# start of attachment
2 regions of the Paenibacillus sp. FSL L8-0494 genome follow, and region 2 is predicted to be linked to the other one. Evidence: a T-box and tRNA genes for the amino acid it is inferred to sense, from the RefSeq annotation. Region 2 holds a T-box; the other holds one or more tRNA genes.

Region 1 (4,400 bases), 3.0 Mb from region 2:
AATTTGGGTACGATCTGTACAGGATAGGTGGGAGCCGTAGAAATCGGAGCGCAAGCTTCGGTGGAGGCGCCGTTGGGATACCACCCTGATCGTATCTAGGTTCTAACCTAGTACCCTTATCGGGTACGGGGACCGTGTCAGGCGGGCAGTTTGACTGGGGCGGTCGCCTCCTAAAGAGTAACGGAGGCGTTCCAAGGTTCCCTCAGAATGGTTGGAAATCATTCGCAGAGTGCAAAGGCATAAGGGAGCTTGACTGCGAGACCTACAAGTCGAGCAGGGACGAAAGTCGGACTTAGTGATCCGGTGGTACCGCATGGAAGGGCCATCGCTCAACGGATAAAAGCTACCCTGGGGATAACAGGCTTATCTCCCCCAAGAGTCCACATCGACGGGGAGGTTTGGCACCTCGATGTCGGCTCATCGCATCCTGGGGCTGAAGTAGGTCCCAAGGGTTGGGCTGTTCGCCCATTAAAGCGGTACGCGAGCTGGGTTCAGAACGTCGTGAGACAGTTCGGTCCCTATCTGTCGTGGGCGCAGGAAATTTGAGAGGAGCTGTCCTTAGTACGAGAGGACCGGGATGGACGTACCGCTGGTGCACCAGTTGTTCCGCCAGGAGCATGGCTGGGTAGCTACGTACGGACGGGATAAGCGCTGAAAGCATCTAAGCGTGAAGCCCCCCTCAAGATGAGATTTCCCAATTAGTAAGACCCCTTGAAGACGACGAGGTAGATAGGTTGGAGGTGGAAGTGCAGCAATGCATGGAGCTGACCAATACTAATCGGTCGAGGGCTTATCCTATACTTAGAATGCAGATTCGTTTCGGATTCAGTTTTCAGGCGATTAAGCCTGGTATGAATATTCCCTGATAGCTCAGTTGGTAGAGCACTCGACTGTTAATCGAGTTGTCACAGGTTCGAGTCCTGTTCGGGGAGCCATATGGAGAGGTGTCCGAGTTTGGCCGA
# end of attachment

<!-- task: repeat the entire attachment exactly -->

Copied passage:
2 regions of the Paenibacillus sp. FSL L8-0494 genome follow, and region 2 is predicted to be linked to the other one. Evidence: a T-box and tRNA genes for the amino acid it is inferred to sense, from the RefSeq annotation. Region 2 holds a T-box; the other holds one or more tRNA genes.

Region 1 (4,400 bases), 3.0 Mb from region 2:
AATTTGGGTACGATCTGTACAGGATAGGTGGGAGCCGTAGAAATCGGAGCGCAAGCTTCGGTGGAGGCGCCGTTGGGATACCACCCTGATCGTATCTAGGTTCTAACCTAGTACCCTTATCGGGTACGGGGACCGTGTCAGGCGGGCAGTTTGACTGGGGCGGTCGCCTCCTAAAGAGTAACGGAGGCGTTCCAAGGTTCCCTCAGAATGGTTGGAAATCATTCGCAGAGTGCAAAGGCATAAGGGAGCTTGACTGCGAGACCTACAAGTCGAGCAGGGACGAAAGTCGGACTTAGTGATCCGGTGGTACCGCATGGAAGGGCCATCGCTCAACGGATAAAAGCTACCCTGGGGATAACAGGCTTATCTCCCCCAAGAGTCCACATCGACGGGGAGGTTTGGCACCTCGATGTCGGCTCATCGCATCCTGGGGCTGAAGTAGGTCCCAAGGGTTGGGCTGTTCGCCCATTAAAGCGGTACGCGAGCTGGGTTCAGAACGTCGTGAGACAGTTCGGTCCCTATCTGTCGTGGGCGCAGGAAATTTGAGAGGAGCTGTCCTTAGTACGAGAGGACCGGGATGGACGTACCGCTGGTGCACCAGTTGTTCCGCCAGGAGCATGGCTGGGTAGCTACGTACGGACGGGATAAGCGCTGAAAGCATCTAAGCGTGAAGCCCCCCTCAAGATGAGATTTCCCAATTAGTAAGACCCCTTGAAGACGACGAGGTAGATAGGTTGGAGGTGGAAGTGCAGCAATGCATGGAGCTGACCAATACTAATCGGTCGAGGGCTTATCCTATACTTAGAATGCAGATTCGTTTCGGATTCAGTTTTCAGGCGATTAAGCCTGGTATGAATATTCCCTGATAGCTCAGTTGGTAGAGCACTCGACTGTTAATCGAGTTGTCACAGGTTCGAGTCCTGTTCGGGGAGCCATATGGAGAGGTGTCCGAGTTTGGCCGA